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I Don't Have A Garden But....

June 12th, 2009, 03:01 PM
I so enjoy viewing everyone's garden pics and, although I don't have one yet...this is what I have found growing in and around the yard. Even though some may be considered weeds, I think they're still pretty :cloud9:.

June 12th, 2009, 03:03 PM
Still practicing using the close-up function of my camera :o.

June 12th, 2009, 03:05 PM
Can anyone tell me what the second one is?

June 12th, 2009, 03:08 PM
The second pic is the woods behind our house...I'm going to have to get on a pair of rubber boots (lots of poison ivy I'm told) and wander through there to see what else grows.

June 12th, 2009, 03:57 PM
LP,for someone with no garden,you have some beautiful flowers,even the Dandilion and you have woods with wild-flowers,what I would not give to have that as my back-yard:thumbs up
No,I don't know what that flower is,pretty though.

June 12th, 2009, 06:46 PM
The picture you wanted to have ID? Well I think it might be Chickweed. But not sure since can only really see the flower and not the foliage.

Here's a description

Stellaria media L.

Description: Oval leaves about 1/4 inch across. Week sprawling stems, hairy stem, prostrate, white flower about 1/4 inch across, lance shaped petals, regular shape. Common ground cover.

You might like this guy on YouTube. Every few days he uploads a new video describing a wild edible plant.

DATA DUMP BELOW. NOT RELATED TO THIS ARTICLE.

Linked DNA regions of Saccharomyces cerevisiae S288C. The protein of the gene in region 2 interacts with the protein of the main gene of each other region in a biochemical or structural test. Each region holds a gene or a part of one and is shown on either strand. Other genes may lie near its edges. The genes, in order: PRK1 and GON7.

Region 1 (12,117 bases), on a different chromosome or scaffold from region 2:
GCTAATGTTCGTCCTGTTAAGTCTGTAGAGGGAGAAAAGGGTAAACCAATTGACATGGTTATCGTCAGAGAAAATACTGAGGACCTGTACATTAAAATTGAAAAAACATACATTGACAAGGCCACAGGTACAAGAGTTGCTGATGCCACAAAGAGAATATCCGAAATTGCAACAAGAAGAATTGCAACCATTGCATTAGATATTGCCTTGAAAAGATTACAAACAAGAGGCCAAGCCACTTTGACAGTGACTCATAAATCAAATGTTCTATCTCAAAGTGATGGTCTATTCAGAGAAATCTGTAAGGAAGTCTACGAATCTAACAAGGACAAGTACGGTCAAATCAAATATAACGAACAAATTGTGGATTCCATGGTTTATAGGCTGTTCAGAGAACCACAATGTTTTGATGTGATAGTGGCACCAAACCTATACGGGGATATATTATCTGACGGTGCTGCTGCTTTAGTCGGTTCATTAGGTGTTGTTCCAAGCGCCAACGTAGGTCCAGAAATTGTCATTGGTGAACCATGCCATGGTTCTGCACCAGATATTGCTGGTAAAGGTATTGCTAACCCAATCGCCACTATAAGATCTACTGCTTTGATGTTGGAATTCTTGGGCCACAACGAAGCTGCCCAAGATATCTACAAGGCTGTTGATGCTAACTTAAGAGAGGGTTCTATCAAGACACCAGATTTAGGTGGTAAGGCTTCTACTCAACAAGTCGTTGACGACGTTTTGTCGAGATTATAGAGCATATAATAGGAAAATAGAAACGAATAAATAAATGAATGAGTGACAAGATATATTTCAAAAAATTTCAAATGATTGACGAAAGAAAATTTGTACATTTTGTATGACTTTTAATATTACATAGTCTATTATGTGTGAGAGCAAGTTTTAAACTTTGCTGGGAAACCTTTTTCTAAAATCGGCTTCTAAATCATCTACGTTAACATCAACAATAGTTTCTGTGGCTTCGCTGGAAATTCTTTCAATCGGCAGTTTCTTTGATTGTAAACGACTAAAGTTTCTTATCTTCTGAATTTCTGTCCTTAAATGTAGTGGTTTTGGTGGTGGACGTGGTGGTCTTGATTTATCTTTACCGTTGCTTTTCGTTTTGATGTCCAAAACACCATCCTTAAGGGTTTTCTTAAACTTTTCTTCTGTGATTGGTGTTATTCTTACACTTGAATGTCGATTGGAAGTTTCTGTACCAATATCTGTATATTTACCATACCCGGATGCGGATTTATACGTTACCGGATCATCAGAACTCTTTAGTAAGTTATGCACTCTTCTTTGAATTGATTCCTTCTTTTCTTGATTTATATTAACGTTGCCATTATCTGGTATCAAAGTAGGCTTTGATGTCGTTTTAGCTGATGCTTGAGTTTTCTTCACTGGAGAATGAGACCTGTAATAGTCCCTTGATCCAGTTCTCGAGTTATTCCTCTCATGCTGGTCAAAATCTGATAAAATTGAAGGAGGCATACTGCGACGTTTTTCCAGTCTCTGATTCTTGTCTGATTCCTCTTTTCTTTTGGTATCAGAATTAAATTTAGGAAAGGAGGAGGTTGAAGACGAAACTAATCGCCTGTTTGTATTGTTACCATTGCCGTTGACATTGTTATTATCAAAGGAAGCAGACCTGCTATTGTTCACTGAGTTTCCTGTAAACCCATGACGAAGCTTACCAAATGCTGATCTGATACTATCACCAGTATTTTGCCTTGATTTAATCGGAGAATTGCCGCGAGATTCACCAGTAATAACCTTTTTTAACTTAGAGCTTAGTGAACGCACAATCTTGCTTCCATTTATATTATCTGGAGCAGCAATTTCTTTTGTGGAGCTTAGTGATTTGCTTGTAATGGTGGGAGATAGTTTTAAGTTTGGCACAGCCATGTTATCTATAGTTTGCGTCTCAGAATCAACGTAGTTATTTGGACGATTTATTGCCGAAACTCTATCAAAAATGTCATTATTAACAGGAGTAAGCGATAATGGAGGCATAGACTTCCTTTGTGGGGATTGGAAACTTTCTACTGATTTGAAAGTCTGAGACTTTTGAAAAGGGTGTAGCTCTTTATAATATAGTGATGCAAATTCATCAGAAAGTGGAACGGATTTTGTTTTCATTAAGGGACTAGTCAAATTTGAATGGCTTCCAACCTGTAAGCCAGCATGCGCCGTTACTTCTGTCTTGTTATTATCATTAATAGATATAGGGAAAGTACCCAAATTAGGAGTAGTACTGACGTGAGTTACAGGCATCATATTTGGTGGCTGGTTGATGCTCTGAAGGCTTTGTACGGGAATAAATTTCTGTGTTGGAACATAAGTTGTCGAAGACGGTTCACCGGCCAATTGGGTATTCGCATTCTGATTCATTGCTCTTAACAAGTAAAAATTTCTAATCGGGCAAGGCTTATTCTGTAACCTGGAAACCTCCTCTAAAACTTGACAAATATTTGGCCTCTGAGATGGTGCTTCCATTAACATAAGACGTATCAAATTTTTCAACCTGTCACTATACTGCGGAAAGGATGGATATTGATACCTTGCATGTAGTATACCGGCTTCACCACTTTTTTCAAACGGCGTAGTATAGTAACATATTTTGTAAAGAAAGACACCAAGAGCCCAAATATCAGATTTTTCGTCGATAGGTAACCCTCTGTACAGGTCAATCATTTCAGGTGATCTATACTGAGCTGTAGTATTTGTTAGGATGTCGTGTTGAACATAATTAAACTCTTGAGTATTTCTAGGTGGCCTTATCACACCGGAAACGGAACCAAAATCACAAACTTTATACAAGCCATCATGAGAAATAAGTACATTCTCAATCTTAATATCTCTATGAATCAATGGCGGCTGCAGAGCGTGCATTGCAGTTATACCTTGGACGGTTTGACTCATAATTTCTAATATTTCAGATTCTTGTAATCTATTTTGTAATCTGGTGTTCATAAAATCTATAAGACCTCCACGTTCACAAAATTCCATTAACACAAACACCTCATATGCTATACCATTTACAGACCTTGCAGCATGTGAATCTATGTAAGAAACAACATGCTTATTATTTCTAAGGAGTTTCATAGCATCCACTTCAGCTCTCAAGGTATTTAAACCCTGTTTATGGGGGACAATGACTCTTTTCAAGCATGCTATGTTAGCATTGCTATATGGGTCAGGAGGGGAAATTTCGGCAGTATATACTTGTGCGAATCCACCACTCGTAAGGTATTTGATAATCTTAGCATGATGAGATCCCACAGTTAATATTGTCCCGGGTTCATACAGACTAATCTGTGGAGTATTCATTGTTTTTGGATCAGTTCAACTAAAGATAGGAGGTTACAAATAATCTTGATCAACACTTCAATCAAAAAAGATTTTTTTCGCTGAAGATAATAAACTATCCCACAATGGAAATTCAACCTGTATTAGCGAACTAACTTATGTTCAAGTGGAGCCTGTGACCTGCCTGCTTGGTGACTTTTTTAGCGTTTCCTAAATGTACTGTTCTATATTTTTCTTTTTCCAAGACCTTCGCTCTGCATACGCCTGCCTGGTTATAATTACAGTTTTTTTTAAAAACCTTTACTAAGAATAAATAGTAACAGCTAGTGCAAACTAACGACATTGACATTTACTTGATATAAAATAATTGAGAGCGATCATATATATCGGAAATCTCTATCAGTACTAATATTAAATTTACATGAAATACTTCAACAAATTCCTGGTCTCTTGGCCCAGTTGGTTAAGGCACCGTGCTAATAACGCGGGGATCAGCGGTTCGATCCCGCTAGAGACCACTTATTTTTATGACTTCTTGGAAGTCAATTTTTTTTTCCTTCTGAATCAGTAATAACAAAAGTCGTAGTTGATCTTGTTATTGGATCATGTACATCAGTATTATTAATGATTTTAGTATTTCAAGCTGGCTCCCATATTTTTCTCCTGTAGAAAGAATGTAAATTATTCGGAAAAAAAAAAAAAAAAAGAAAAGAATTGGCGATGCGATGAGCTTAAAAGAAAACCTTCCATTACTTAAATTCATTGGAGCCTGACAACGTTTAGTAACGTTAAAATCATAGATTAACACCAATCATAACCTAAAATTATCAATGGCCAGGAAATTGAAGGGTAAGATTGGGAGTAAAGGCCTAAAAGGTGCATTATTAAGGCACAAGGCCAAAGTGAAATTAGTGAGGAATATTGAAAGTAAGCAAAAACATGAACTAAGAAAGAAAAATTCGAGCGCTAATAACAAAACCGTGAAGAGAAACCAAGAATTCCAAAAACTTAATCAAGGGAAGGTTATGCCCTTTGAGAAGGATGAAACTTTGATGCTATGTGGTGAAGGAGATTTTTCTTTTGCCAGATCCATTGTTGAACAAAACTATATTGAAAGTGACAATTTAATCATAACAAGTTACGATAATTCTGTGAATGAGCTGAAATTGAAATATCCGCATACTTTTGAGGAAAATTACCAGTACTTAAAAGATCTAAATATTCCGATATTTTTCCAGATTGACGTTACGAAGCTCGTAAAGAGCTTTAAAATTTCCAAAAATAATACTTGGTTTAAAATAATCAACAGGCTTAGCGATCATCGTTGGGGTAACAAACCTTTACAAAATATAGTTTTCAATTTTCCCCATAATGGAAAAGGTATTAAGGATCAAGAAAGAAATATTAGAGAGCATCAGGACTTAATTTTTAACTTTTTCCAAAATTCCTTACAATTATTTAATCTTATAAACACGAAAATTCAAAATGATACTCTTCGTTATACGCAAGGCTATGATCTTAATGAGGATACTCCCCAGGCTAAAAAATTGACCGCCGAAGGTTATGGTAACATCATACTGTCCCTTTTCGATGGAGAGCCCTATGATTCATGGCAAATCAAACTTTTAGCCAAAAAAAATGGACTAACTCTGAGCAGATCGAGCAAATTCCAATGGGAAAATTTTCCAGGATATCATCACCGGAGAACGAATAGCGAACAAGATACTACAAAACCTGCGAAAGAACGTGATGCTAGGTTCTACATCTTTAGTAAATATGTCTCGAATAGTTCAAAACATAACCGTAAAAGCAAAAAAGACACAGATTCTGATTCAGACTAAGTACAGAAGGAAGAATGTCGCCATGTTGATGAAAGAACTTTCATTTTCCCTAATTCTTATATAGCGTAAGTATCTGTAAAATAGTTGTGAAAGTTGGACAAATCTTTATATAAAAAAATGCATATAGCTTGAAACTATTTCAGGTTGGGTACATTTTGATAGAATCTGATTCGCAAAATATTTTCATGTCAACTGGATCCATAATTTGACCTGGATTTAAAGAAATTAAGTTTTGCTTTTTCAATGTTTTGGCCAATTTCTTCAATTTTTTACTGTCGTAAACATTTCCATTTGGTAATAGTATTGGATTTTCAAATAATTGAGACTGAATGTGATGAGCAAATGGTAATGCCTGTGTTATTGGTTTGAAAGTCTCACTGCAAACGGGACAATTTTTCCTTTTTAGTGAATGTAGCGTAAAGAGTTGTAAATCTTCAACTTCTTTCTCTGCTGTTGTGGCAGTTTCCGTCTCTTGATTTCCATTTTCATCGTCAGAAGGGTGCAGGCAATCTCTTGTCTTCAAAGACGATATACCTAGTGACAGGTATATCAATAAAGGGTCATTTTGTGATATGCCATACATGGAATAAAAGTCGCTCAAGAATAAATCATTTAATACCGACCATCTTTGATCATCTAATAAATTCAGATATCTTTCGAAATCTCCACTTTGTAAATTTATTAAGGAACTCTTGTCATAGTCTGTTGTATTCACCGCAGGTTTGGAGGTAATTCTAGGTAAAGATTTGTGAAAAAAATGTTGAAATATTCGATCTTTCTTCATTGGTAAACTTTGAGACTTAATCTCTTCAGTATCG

Chickweed is on there, and Burdock and Stinging Nettles. If you happen to come across in your woods exploring a Black Elderberry, Wild Gooseberry (these usually have "spines" on the fruit and much smaller than cultivated Gooseberry), Wild Currant, maybe I can convince you to take cuttings for me. :D Looks like also you will have good hunting ground for wild mushrooms this fall. Who knows maybe you will find a nice patch of Chantarelle mushrooms. :D

June 13th, 2009, 08:25 AM
They are pretty! I go around photographing all the wildflowers around here, too, when I have time. Some of the weeds have the prettiest flowers--I love those petite white ones. I think we get them, too. They grow like crazy and creep out and get entwined in the rest of the garden, so I pull them out when I see them there, but I let them go crazy on the rocks cuz I think they're pretty. :D

June 13th, 2009, 09:37 AM
Sometimes nature's flowers are prettier than cultivated ones. After all, they all started as weeds at some point. Occasionally you will see a plant we have always known as "weeds" show up at garden centers. Sometimes they sell like crazy; others not so much.
Your yard is gorgeous. So much space for the pups to roam. :cloud9:

June 13th, 2009, 08:24 PM
So, LP, is this the same as your little white flower?:

I love them...they're so pretty...awfully invasive, though. :o I try to keep them out of the garden, but they do well in the rock landscaping around the house, too...I leave them there cuz they're so nice to look at, even though hubby hates 'em. :D aw, what does he know :p

June 13th, 2009, 09:26 PM
Thanks Ceara (cool link :thumbs up!) Chickweed :cloud9:.

That's the same flower Hazel. They're only growing around the bases of the decks and the stairs...a few along the house too. If your dh finds you have to many, tell him to pick them for supper...they're edible!

Speaking of hubbies...dh was going to mow the lawn today and I said ":yell: NO!" I noticed this morning that we have clumps of daisies about to bloom all over the place. I have to get markers up of some kind to make sure he doesn't go over them with the mower :o.

June 13th, 2009, 10:29 PM
You're welcome!

My new thing this year is studying about wild edible foods.

Tried Dandelion coffee. Didn't like it.